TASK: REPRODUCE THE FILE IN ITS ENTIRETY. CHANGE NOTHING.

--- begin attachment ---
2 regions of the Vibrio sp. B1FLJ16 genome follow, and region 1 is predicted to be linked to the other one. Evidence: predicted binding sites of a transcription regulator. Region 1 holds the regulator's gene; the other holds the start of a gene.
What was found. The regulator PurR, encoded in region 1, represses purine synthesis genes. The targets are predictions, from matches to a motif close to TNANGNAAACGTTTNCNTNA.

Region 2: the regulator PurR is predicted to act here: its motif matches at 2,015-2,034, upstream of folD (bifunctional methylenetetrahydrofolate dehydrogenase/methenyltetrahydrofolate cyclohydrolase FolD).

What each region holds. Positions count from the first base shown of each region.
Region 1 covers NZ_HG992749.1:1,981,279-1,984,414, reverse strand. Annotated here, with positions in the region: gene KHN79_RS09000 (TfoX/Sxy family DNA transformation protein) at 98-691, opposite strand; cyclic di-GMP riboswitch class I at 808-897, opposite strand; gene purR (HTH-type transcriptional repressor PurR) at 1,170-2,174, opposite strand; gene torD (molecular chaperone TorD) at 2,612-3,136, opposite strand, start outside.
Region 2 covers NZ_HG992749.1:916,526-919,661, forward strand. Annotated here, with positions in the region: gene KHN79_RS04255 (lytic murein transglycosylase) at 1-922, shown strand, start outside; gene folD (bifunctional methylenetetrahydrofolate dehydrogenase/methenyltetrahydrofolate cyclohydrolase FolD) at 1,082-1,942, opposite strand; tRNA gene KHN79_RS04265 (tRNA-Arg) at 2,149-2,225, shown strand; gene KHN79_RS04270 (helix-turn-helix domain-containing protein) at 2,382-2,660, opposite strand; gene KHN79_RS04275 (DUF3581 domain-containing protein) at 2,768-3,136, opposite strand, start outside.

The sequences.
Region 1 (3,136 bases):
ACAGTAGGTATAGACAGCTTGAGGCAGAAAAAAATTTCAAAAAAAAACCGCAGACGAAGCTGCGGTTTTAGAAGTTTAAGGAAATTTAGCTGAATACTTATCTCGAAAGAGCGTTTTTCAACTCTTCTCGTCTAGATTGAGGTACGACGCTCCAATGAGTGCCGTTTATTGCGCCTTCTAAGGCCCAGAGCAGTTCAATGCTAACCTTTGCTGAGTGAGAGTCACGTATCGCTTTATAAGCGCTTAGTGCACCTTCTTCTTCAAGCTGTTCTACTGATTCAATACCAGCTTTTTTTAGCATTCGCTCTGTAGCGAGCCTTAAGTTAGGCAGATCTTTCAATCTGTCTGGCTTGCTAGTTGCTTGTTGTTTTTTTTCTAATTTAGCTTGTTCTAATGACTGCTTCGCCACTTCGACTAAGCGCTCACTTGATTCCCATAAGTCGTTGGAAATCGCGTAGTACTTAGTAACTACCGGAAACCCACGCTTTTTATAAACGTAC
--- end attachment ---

2 regions of the Vibrio sp. B1FLJ16 genome follow, and region 1 is predicted to be linked to the other one. Evidence: predicted binding sites of a transcription regulator. Region 1 holds the regulator's gene; the other holds the start of a gene.
What was found. The regulator PurR, encoded in region 1, represses purine synthesis genes. The targets are predictions, from matches to a motif close to TNANGNAAACGTTTNCNTNA.

Region 2: the regulator PurR is predicted to act here: its motif matches at 2,015-2,034, upstream of folD (bifunctional methylenetetrahydrofolate dehydrogenase/methenyltetrahydrofolate cyclohydrolase FolD).

What each region holds. Positions count from the first base shown of each region.
Region 1 covers NZ_HG992749.1:1,981,279-1,984,414, reverse strand. Annotated here, with positions in the region: gene KHN79_RS09000 (TfoX/Sxy family DNA transformation protein) at 98-691, opposite strand; cyclic di-GMP riboswitch class I at 808-897, opposite strand; gene purR (HTH-type transcriptional repressor PurR) at 1,170-2,174, opposite strand; gene torD (molecular chaperone TorD) at 2,612-3,136, opposite strand, start outside.
Region 2 covers NZ_HG992749.1:916,526-919,661, forward strand. Annotated here, with positions in the region: gene KHN79_RS04255 (lytic murein transglycosylase) at 1-922, shown strand, start outside; gene folD (bifunctional methylenetetrahydrofolate dehydrogenase/methenyltetrahydrofolate cyclohydrolase FolD) at 1,082-1,942, opposite strand; tRNA gene KHN79_RS04265 (tRNA-Arg) at 2,149-2,225, shown strand; gene KHN79_RS04270 (helix-turn-helix domain-containing protein) at 2,382-2,660, opposite strand; gene KHN79_RS04275 (DUF3581 domain-containing protein) at 2,768-3,136, opposite strand, start outside.

The sequences.
Region 1 (3,136 bases):
ACAGTAGGTATAGACAGCTTGAGGCAGAAAAAAATTTCAAAAAAAAACCGCAGACGAAGCTGCGGTTTTAGAAGTTTAAGGAAATTTAGCTGAATACTTATCTCGAAAGAGCGTTTTTCAACTCTTCTCGTCTAGATTGAGGTACGACGCTCCAATGAGTGCCGTTTATTGCGCCTTCTAAGGCCCAGAGCAGTTCAATGCTAACCTTTGCTGAGTGAGAGTCACGTATCGCTTTATAAGCGCTTAGTGCACCTTCTTCTTCAAGCTGTTCTACTGATTCAATACCAGCTTTTTTTAGCATTCGCTCTGTAGCGAGCCTTAAGTTAGGCAGATCTTTCAATCTGTCTGGCTTGCTAGTTGCTTGTTGTTTTTTTTCTAATTTAGCTTGTTCTAATGACTGCTTCGCCACTTCGACTAAGCGCTCACTTGATTCCCATAAGTCGTTGGAAATCGCGTAGTACTTAGTAACTACCGGAAACCCACGCTTTTTATAAACGTAC